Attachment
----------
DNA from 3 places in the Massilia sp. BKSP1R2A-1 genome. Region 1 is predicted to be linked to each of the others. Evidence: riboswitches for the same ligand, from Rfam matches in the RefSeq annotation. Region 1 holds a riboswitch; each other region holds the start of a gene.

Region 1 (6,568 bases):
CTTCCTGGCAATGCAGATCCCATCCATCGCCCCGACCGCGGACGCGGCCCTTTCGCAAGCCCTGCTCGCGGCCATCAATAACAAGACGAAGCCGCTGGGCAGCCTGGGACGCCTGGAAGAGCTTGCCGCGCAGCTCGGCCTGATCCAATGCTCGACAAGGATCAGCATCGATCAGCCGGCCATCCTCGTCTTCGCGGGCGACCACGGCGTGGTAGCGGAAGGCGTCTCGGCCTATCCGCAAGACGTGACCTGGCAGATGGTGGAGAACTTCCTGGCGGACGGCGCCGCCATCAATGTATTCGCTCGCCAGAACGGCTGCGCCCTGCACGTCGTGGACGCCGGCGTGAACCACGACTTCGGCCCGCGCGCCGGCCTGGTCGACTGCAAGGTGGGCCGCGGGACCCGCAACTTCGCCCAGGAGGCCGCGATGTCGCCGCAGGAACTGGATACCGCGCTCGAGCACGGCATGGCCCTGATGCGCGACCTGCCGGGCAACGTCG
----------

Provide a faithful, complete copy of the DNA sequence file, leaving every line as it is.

DNA from 3 places in the Massilia sp. BKSP1R2A-1 genome. Region 1 is predicted to be linked to each of the others. Evidence: riboswitches for the same ligand, from Rfam matches in the RefSeq annotation. Region 1 holds a riboswitch; each other region holds the start of a gene.

Region 1 (6,568 bases):
CTTCCTGGCAATGCAGATCCCATCCATCGCCCCGACCGCGGACGCGGCCCTTTCGCAAGCCCTGCTCGCGGCCATCAATAACAAGACGAAGCCGCTGGGCAGCCTGGGACGCCTGGAAGAGCTTGCCGCGCAGCTCGGCCTGATCCAATGCTCGACAAGGATCAGCATCGATCAGCCGGCCATCCTCGTCTTCGCGGGCGACCACGGCGTGGTAGCGGAAGGCGTCTCGGCCTATCCGCAAGACGTGACCTGGCAGATGGTGGAGAACTTCCTGGCGGACGGCGCCGCCATCAATGTATTCGCTCGCCAGAACGGCTGCGCCCTGCACGTCGTGGACGCCGGCGTGAACCACGACTTCGGCCCGCGCGCCGGCCTGGTCGACTGCAAGGTGGGCCGCGGGACCCGCAACTTCGCCCAGGAGGCCGCGATGTCGCCGCAGGAACTGGATACCGCGCTCGAGCACGGCATGGCCCTGATGCGCGACCTGCCGGGCAACGTCG